He peels an apple, chops it up, and adds it to the bowl.
“You add the apple so you have something fresh.”
I don’t tell him this, but the apple is my least favorite part. I always eat the apple chunks first so I can enjoy the rest without their inclusion. Every family makes the dish differently. Some use mango or jackfruit. Some add jarred macapuno or nata de coco. We do not. When eating someone else’s fruit salad at a party, I separate the worm-shaped coconut shreds and cubed jelly to the side of my plate. Filipinos have interesting dessert combinations that my Americanized palette still finds peculiar—corn and cheese ice cream, tapioca and bean iced drinks. Filipino experimentation in dessert is a testament to our ingenuity, adaptability, our willingness to make the best of what we are given.
One hand gripping the bowl, his other arm raised, elbow pointing up, he combines the fruit with the creamy mixture. He is completely absorbed in his task, his head bowed. Each time he pulls the spoon free, the cream creates a satisfying suction sound as if the dessert is trying to swallow the spoon. The sound of wet cream is, I know, a rich one.
Reaching into the refrigerator, Dad pulls out the Cool Whip. He adds a heaping spoonful and folds in the whipped topping.
“Just a little bit, Jen. To prevent it from getting yellow. When you add the whipped cream, it’s like icing on the cake.”
I think I hear satisfaction in his humming when finally, he pours everything into a crystal ice bucket for presentation, a fancy symbol of the high regard to which we hold my father’s fruit salad. His hands make quick work of stretching plastic wrap over the top and sliding it into the already full refrigerator to allow the cream cheese and condensed milk to thicken.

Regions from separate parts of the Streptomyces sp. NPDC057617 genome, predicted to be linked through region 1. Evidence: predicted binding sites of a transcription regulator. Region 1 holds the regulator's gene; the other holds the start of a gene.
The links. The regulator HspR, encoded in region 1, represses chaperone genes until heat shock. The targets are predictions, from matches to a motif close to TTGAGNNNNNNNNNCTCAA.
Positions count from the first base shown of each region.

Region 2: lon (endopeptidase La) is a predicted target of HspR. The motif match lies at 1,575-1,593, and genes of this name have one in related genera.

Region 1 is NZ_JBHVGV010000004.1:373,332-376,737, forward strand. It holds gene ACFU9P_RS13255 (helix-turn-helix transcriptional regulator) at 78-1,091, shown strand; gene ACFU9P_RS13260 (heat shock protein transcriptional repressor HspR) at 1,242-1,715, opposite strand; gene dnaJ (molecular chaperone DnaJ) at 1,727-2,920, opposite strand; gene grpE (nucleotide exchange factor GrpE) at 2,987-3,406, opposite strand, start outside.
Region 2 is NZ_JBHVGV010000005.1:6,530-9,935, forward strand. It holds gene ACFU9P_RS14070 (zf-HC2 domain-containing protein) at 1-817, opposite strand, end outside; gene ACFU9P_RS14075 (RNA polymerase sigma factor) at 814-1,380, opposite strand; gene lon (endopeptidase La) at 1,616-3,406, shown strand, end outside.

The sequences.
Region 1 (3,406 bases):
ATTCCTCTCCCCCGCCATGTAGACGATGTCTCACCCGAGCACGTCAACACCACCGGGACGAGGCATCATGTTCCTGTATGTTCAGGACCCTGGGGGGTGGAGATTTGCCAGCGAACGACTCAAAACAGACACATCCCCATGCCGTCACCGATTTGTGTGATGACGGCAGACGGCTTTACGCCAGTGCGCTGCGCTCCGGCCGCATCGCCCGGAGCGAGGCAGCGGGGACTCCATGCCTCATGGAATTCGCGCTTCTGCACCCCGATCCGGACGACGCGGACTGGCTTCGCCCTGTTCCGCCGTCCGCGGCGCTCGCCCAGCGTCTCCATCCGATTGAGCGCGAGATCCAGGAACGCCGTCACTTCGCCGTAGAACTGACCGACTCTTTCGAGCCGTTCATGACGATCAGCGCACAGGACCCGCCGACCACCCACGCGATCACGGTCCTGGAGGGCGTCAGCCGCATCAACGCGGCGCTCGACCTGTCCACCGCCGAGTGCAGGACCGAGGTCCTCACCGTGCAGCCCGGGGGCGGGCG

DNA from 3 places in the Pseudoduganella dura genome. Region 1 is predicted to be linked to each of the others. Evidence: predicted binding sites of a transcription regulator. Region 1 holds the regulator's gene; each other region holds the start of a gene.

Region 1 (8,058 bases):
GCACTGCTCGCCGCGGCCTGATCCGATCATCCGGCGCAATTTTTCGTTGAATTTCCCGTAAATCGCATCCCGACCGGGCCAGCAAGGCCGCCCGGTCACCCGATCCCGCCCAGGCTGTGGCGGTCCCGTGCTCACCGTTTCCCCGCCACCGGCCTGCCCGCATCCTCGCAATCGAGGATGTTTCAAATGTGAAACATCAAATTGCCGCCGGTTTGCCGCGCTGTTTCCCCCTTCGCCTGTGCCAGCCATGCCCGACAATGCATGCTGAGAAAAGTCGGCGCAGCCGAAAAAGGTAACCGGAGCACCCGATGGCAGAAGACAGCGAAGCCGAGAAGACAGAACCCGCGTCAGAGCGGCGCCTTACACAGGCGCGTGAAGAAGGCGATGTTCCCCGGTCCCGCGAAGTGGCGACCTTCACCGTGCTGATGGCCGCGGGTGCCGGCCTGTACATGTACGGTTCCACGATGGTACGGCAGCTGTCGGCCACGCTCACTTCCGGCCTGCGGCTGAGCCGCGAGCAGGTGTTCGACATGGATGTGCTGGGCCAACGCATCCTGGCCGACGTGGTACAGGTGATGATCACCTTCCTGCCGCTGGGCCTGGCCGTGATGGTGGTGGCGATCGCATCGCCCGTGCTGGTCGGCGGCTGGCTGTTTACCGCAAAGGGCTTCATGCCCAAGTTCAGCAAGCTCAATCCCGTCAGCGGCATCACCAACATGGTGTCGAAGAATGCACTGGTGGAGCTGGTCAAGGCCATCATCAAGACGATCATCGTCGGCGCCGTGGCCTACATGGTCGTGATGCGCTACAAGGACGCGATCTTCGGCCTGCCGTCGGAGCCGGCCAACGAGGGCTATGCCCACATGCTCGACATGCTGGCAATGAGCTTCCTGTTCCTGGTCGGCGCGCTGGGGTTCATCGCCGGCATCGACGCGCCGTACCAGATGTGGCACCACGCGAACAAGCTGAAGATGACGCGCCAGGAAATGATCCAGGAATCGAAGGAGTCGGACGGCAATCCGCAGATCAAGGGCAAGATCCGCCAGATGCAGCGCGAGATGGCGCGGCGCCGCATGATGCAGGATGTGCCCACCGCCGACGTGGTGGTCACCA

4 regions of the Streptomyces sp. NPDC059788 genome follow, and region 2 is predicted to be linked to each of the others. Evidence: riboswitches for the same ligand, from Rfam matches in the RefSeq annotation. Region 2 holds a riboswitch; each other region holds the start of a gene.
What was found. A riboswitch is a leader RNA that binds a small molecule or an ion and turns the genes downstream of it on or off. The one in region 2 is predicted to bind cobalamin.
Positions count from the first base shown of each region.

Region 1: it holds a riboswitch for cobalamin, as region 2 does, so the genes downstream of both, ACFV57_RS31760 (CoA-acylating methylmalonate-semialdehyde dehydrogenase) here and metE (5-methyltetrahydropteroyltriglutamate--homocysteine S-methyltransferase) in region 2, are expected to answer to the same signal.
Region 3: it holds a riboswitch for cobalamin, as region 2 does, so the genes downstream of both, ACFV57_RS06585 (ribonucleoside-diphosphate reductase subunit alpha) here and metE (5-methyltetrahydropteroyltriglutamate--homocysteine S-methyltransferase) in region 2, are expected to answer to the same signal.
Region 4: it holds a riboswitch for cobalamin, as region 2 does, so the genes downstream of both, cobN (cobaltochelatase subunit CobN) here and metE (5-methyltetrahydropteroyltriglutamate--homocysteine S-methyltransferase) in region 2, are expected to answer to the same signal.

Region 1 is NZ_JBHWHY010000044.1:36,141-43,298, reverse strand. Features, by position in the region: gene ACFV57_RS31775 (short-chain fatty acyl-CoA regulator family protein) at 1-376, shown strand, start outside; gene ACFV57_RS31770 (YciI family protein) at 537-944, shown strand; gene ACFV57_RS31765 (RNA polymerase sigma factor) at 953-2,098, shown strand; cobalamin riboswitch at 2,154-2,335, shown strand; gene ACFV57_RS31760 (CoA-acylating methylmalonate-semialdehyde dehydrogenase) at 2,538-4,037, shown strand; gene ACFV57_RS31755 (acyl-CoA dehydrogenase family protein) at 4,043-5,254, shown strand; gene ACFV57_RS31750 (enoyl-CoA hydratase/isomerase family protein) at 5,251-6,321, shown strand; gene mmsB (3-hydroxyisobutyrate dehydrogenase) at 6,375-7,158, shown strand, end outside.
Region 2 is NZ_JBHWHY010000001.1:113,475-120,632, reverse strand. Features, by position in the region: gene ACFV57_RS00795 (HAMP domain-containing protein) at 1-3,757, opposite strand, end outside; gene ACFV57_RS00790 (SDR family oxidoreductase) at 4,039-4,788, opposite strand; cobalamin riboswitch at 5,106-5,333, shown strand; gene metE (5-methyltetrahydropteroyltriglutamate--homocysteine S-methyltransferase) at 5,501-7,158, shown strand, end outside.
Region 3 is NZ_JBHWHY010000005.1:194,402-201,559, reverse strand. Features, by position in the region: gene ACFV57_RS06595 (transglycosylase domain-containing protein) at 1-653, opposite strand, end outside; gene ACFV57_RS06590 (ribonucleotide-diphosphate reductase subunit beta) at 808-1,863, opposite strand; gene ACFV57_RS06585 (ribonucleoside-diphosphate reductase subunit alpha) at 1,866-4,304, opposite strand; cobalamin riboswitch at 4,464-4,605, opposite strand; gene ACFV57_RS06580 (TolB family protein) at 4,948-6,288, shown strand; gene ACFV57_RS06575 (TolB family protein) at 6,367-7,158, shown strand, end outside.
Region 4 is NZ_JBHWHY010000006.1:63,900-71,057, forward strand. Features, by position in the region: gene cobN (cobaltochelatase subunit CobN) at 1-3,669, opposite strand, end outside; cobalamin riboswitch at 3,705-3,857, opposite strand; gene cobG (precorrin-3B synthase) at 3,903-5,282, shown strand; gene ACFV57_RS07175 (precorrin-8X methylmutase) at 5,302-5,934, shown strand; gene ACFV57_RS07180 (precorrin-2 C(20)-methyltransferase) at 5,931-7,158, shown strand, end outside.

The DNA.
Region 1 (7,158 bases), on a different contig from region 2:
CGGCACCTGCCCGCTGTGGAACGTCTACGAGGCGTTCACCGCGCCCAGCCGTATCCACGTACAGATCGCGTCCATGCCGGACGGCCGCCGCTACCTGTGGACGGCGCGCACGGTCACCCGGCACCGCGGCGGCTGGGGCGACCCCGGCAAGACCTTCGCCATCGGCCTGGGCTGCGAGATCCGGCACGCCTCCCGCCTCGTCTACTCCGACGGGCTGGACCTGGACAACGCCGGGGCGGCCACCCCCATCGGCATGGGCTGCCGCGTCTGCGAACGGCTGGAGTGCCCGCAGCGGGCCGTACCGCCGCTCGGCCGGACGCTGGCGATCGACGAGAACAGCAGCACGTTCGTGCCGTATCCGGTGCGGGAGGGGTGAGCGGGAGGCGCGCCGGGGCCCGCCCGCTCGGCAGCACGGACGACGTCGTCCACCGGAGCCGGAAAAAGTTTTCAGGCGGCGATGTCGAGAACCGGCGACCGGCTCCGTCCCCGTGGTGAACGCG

Because my mother likes to worry, no matter how many dishes we prepare, or how many dishes guests are likely to bring, she will order more. She and my dad will leave a few hours before the party and return with catered lechon and lumpia, and if we expect lots of guests, with folding tables and stacking chairs that we will set up in the backyard.
The minutes before the guests arrive are a frenzied putting away of things. Each time the front door opens, a new myriad of voices join the cacophony. depending on how long life has kept me away from home, it has been a year, sometimes more since I have heard these voices. We embrace, pressing our cheeks. They tuck their purses behind the sofa, and under chairs. And by the door, so many shoes, on shoes, on shoes. And the television playing the Lakers game, or the boxing match, is on high, and gets turned up higher still, because the voices are so loud, but it is good.
At last, it is time to line up. We circle about the table, shuffling at first and then moving with more certainty, our brown arms reaching over steaming platters of rice, mechado (beef stew) and pancit malabon. We exclaim over the leche flan and lechon. We will need seconds and then thirds. We circle the table again and again, dancing before the feast, our bent heads sometimes sending the chandelier swinging.
Later, I won’t bother with a dessert plate, but spoon the chilled fruit salad onto my already used plate, atop straggling grains of rice and savory sauces. These leftovers are the final ingredients, a bit of heart from each dish I have consumed, a gift from every member who has participated in this feast, every person my mother and father have gathered to our table. Settled on the couch, alongside siblings and cousins, I attempt to capture every conversation, every flavor, ever cognizant that time changes all things. My comfort is the spoon moving through my father’s fruit salad, and the familiar texture of congealed cream cheese and condensed milk.
This essay was first published in Redivider.
Jen Palmares Meadows writes from the Sacramento Valley. Her essays have appeared in The Rumpus, Fourth Genre, Brevity, Denver Quarterly, Hobart, The Los Angeles Review, and elsewhere. She has a Master of Arts in Creative Writing from California State University Sacramento and is currently completing a hybrid collection of essays.